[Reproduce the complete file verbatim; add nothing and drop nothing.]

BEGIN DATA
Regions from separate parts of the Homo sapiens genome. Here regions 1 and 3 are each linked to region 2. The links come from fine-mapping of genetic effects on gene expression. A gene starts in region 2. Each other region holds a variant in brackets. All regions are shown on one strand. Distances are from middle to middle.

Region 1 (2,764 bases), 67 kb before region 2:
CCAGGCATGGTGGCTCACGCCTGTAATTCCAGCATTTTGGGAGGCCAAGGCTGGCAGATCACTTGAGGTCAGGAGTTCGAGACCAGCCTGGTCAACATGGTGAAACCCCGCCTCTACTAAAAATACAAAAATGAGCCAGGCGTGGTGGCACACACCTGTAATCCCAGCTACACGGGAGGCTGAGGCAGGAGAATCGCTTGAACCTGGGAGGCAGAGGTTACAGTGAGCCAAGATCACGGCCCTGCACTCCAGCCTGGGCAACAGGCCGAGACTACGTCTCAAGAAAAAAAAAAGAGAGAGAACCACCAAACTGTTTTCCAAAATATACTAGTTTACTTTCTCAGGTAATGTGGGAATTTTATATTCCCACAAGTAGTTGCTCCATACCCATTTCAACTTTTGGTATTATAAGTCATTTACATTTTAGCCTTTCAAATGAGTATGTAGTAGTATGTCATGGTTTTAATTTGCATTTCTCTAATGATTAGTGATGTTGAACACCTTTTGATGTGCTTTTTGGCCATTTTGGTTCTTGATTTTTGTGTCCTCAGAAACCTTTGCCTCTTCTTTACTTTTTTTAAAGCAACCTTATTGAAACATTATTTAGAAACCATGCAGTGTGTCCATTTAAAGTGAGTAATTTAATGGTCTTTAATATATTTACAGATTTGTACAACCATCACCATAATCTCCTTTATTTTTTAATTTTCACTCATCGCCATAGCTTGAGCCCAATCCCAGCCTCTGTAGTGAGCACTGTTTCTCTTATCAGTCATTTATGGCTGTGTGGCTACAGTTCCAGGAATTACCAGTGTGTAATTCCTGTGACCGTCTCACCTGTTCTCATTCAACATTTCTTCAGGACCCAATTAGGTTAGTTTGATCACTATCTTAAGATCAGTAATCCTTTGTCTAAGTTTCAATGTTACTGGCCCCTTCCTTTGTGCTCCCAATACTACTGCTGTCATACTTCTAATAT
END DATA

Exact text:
Regions from separate parts of the Homo sapiens genome. Here regions 1 and 3 are each linked to region 2. The links come from fine-mapping of genetic effects on gene expression. A gene starts in region 2. Each other region holds a variant in brackets. All regions are shown on one strand. Distances are from middle to middle.

Region 1 (2,764 bases), 67 kb before region 2:
CCAGGCATGGTGGCTCACGCCTGTAATTCCAGCATTTTGGGAGGCCAAGGCTGGCAGATCACTTGAGGTCAGGAGTTCGAGACCAGCCTGGTCAACATGGTGAAACCCCGCCTCTACTAAAAATACAAAAATGAGCCAGGCGTGGTGGCACACACCTGTAATCCCAGCTACACGGGAGGCTGAGGCAGGAGAATCGCTTGAACCTGGGAGGCAGAGGTTACAGTGAGCCAAGATCACGGCCCTGCACTCCAGCCTGGGCAACAGGCCGAGACTACGTCTCAAGAAAAAAAAAAGAGAGAGAACCACCAAACTGTTTTCCAAAATATACTAGTTTACTTTCTCAGGTAATGTGGGAATTTTATATTCCCACAAGTAGTTGCTCCATACCCATTTCAACTTTTGGTATTATAAGTCATTTACATTTTAGCCTTTCAAATGAGTATGTAGTAGTATGTCATGGTTTTAATTTGCATTTCTCTAATGATTAGTGATGTTGAACACCTTTTGATGTGCTTTTTGGCCATTTTGGTTCTTGATTTTTGTGTCCTCAGAAACCTTTGCCTCTTCTTTACTTTTTTTAAAGCAACCTTATTGAAACATTATTTAGAAACCATGCAGTGTGTCCATTTAAAGTGAGTAATTTAATGGTCTTTAATATATTTACAGATTTGTACAACCATCACCATAATCTCCTTTATTTTTTAATTTTCACTCATCGCCATAGCTTGAGCCCAATCCCAGCCTCTGTAGTGAGCACTGTTTCTCTTATCAGTCATTTATGGCTGTGTGGCTACAGTTCCAGGAATTACCAGTGTGTAATTCCTGTGACCGTCTCACCTGTTCTCATTCAACATTTCTTCAGGACCCAATTAGGTTAGTTTGATCACTATCTTAAGATCAGTAATCCTTTGTCTAAGTTTCAATGTTACTGGCCCCTTCCTTTGTGCTCCCAATACTACTGCTGTCATACTTCTAATAT